Gloria In Excelsis Deo (Glory To God In The Highest)

“What kind of peace do I mean? … genuine peace, the kind of peace that makes life on earth worth living, the kind of peace that enables men and nations to grow and to hope and to build a better life for their children…”

John F. Kennedy, 35th US President (1961-1963)

IT WAS OTUMFUO’s day. The sun shone brightly and there was not the slightest sign of rain. That was Tuesday, April 26, 2022. The Amanhene and Amanhemaa of Asante were there; so were the politicians (Regional Minister, Simon Osei Mensah, Mayor of Kumasi, Sam Payne) Judges (Justice Akrowuah, Diawuo…), lawyers, security personnel, and laymen.

Those who were absent must have had genuine excuses – but the number of invitations was “restricted.” The occasion: The 23rd anniversary of the ascension of Barima Kwaku Dua to the throne – Golden Stool as the 16th occupant. The venue was St Cyprian’s Anglican Church, Fanti New Town, Kumasi.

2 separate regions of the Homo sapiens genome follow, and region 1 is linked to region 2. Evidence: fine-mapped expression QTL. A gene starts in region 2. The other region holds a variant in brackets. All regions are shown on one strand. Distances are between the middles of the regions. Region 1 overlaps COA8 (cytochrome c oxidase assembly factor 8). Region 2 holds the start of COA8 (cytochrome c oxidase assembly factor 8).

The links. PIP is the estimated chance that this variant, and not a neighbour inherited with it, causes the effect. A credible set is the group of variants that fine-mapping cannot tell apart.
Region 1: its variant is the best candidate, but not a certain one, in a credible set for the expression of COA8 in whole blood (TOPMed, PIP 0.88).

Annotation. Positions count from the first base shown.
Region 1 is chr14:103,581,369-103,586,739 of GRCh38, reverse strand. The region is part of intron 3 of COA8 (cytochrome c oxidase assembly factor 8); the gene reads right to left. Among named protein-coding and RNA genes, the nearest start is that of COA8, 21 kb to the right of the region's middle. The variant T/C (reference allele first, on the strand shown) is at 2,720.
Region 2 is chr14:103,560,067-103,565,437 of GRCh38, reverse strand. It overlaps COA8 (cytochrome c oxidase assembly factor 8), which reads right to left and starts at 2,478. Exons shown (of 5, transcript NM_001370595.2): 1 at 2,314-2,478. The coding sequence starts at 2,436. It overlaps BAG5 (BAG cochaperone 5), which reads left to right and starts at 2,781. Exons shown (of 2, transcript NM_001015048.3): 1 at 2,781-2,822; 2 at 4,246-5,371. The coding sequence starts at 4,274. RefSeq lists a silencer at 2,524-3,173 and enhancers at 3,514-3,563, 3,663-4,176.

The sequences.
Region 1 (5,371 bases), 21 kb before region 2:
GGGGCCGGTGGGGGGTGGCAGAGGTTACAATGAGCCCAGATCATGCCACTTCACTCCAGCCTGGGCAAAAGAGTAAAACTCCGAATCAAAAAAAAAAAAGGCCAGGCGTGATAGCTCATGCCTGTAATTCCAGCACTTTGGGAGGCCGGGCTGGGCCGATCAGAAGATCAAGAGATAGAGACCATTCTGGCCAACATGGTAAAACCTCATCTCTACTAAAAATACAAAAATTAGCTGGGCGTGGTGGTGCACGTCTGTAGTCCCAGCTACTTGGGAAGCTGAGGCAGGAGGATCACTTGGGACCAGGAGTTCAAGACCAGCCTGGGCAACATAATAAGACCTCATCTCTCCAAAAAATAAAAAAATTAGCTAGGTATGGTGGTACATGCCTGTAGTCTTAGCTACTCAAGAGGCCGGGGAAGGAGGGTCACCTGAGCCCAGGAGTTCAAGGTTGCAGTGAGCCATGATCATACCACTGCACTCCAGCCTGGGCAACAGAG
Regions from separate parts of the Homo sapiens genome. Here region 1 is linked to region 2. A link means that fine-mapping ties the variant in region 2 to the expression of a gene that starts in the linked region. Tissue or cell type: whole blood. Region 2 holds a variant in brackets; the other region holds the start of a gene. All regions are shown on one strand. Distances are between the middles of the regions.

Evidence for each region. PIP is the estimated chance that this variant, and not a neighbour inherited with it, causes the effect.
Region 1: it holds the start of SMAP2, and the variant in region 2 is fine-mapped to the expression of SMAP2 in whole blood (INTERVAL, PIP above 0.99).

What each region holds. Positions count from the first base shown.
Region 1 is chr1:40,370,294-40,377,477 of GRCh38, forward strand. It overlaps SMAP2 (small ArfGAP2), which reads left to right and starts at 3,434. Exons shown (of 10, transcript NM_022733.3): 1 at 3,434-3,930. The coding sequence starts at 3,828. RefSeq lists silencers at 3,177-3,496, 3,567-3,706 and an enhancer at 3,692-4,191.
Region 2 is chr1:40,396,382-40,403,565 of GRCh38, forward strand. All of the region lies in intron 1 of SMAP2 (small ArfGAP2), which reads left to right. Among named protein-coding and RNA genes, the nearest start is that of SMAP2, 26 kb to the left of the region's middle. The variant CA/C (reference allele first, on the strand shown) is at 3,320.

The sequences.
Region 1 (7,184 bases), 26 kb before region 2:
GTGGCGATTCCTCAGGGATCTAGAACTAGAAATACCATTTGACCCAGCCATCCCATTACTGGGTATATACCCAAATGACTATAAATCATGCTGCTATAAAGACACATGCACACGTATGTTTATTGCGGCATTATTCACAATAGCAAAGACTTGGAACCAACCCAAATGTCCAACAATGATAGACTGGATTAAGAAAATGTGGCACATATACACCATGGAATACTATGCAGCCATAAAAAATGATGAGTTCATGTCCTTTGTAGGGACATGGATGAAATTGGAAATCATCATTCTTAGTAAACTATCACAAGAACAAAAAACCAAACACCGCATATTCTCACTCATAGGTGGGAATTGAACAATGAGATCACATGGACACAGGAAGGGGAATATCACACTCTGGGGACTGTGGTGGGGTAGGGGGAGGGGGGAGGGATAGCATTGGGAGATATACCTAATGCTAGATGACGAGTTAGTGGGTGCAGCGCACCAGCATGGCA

It was all white clothing, save Otumfuo’s variegated Kente cloth. By10:00am, the superfluity of priests was set for the mass. These included Rev. Oscar Christian Amoah (Anglican Bishop of Kumasi); Most Rev. Dr. Cyril Ben Smith (Archbishop and Anglican Bishop of Asante Mampong); Most Rev. Prof. Daniel Yinkah Sarfo (Retired Archbishop and Retired Anglican Bishop of Kumasi); Rt Rev. Dr. Festus Yeboah Asuamah (Anglican Bishop of Sunyani); Most Rev. Dr. Peter Akwasi Sarpong (Archbishop Emeritus, Catholic Archdiocese of Kumasi Diocese); Rev. Benson Osafo Kantanka (Asante Presbytery, Chairperson of Presbyterian Church, Ghana); Rev. Fr. Richard Boateng (Acting Precentor, St Cyprian’s Anglican Cathedral).

The entrance hymn was “Now thank we all our God…” and the introit hymn was “O worship the King…” The scripture readings were: 1 Kings 1:32-40; Psalm 100; 1 Timothy 2:1-4, and the gospel was Matthew 25:31-46, “When the son of man shall come in his glory and all the holy angels with him, then shall he sit upon the throne of his glory…”